“If the food that you’re looking at doesn’t get you really wanting to eat it, then don’t”

This information is here to help you to be mindful of what you’re putting into your body. Think of this when you’re mindlessly snacking – do you really need that 5th cookie (as well as those 2 mince pies earlier)?

It can help you make better decisions. For example, if there’s a homemade dip on offer, do you have to use breadsticks or chips to dip into it, which have 4cals per gram? Probably not – you could use some carrot/celery sticks. The dip is the main event anyway.

Overall, take this mindset into your nutritional choices over the holidays, with a clear focus on the bigger picture of keeping yourself in great shape so that you can hit the ground running (pun intended) in January, rather than trying to simply get back to where you were: if the food that you’re looking at doesn’t excite you and get you really wanting to eat it, then don’t. It’s the mindless, mediocre food that is just wasted calories and will take your calorie intake up way past where it normally is.


26 November 2021

Introducing Max

We are delighted to announce a collaboration with Max Roger of Max Performance. Along with helping us test our men’s kit, Max will be contributing monthly guest posts on our blog, where he will be sharing fitness and nutrition advice. 

Max is a strength and conditioning coach from Scotland, who has coached in the UK, Australia and Hong Kong, and is now based near us in Bedford. He has coached at a professional level in rugby union, has rowing experience, and trained athletes to marathon and ultramarathon finishes. He has also coached applicants through military selection.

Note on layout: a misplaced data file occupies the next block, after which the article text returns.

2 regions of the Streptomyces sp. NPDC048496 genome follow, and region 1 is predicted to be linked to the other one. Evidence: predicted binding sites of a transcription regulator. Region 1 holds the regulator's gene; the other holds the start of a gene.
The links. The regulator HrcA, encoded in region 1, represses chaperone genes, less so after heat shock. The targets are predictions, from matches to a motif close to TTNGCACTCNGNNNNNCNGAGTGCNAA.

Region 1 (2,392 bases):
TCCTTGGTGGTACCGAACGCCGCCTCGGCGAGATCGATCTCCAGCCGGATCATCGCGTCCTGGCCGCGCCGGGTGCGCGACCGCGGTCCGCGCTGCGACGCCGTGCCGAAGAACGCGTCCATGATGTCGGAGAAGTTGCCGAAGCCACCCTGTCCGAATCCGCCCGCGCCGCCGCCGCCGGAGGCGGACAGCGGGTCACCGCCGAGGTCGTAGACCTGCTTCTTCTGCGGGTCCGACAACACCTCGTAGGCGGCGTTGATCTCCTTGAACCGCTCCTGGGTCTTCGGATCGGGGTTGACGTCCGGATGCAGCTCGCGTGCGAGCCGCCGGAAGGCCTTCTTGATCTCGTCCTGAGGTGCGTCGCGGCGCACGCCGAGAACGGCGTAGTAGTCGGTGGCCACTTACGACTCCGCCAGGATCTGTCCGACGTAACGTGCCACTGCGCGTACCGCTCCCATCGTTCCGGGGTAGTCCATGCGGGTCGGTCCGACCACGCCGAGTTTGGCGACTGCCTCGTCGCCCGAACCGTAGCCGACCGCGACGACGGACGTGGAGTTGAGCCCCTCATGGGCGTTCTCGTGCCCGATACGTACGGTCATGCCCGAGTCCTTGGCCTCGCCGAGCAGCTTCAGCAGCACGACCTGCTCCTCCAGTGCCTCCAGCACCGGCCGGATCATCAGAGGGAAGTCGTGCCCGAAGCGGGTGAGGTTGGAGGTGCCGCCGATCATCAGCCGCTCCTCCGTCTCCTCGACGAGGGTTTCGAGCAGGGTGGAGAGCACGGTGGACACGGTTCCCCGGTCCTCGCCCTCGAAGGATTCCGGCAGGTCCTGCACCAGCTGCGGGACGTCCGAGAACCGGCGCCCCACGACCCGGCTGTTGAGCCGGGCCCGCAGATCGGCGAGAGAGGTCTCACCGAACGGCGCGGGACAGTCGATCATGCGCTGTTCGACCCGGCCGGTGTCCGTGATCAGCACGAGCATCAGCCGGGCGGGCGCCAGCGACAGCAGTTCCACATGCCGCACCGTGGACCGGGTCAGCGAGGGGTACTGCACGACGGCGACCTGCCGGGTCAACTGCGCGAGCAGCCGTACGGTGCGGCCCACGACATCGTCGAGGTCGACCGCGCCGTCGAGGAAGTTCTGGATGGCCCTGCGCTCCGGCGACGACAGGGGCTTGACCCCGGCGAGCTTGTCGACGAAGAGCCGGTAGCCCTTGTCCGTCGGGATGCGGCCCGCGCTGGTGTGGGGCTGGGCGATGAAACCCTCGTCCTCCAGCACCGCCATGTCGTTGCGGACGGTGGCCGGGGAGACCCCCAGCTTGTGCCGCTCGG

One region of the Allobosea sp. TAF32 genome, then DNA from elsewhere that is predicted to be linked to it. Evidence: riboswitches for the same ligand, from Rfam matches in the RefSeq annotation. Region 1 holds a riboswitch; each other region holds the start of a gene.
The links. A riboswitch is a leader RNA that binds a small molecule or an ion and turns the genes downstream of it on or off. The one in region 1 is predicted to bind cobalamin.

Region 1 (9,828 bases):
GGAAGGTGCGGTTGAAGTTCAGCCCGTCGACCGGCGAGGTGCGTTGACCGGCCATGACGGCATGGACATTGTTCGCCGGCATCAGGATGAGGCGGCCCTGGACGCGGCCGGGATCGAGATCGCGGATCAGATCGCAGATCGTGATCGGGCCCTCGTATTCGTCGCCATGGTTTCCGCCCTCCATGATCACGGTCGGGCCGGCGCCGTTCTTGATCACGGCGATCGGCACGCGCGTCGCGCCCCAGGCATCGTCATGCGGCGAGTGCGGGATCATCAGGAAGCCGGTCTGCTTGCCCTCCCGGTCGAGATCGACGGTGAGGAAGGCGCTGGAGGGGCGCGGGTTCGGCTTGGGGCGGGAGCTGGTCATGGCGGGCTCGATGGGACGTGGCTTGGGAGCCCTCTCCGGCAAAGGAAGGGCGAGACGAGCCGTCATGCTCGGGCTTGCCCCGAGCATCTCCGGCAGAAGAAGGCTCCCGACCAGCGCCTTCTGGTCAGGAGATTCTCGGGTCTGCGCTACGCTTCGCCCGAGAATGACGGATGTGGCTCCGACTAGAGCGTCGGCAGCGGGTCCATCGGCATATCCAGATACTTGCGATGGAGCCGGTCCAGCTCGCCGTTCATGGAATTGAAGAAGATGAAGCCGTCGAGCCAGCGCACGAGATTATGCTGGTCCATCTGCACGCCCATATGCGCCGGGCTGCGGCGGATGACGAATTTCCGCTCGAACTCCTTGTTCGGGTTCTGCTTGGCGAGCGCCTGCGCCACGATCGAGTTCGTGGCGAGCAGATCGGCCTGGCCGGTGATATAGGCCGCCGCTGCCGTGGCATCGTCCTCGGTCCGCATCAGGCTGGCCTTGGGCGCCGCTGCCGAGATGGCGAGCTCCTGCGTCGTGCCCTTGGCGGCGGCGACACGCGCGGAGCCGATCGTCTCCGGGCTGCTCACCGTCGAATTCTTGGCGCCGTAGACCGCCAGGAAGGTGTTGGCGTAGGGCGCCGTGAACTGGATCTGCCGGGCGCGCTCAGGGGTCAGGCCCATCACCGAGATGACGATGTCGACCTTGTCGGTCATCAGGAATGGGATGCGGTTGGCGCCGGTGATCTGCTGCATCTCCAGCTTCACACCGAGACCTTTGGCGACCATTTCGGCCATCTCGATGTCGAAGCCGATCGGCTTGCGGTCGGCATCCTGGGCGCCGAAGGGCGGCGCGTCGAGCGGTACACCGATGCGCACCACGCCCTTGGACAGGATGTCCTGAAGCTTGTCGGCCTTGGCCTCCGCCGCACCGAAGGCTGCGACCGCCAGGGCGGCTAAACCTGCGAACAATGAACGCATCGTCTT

Max specialises in helping runners maintain the muscular physique that he and his clients are after despite long training miles. Most recently he has competed in a half marathon (winner of his age group) and ultramarathon (overall winner). You can find out more at his website and Instagram


So here we are, at the time of writing, in the middle of lockdown 2.0, with many people having to work from home again, and keeping to small household groups. Judging by the numbers out and about here in Bedford, it has proved just as important for people to go outside and stretch their legs, whether walking, running or cycling.

Having a bit more time to exercise has given me the opportunity to open my eyes and ears to this wonderful time of year. I personally have rediscovered the childlike joy of running and walking through the richly coloured autumn leaves and having that rustle and crunch underfoot, dodging (or not) the rain and enjoying the low, brief sun. I have been following a Garmin half marathon training program for a race that will never happen. Instead of just going out aimlessly running it has kept me motivated and challenged, as I prefer to have some structure.

Wearing my other hat as a freelance pattern cutter, I have been surprisingly busy working remotely with my fashion clients. The projects have been varied, from evening and bridal dresses to tailoring and even some uniforms for upmarket restaurants and hotels, so it has turned out a lot more interesting than I expected. More on that perhaps in another blog post.

Living and working alongside Teresa and one of our sons who moved back home just before the first lockdown, has kept me sane and grounded. The other bright side to this situation is that, like many people, I have more time to hone my bread baking hobby and try out some new things. I even baked my first batch of croissants last week, which turned out okay according to my captive tasters!

Turning back to Fervour, we have used this time to work on ideas for the up and coming festive season. For the first time we will be offering gift cards, gift packaging and a 3 for 2 offer to make gift-giving easier, for what might be one of the very oddest Christmases.

So as the nights get to their longest point in a few weeks, there is the tantalizing possibility of being able to get together with loved ones, albeit perhaps not in the same way we did last Christmas.

Like many people, we are looking forward to seeing the end of 2020, but before that we have Christmas with a bright star on the horizon in the form of a vaccine.

Now there is hope for the New Year of 2021.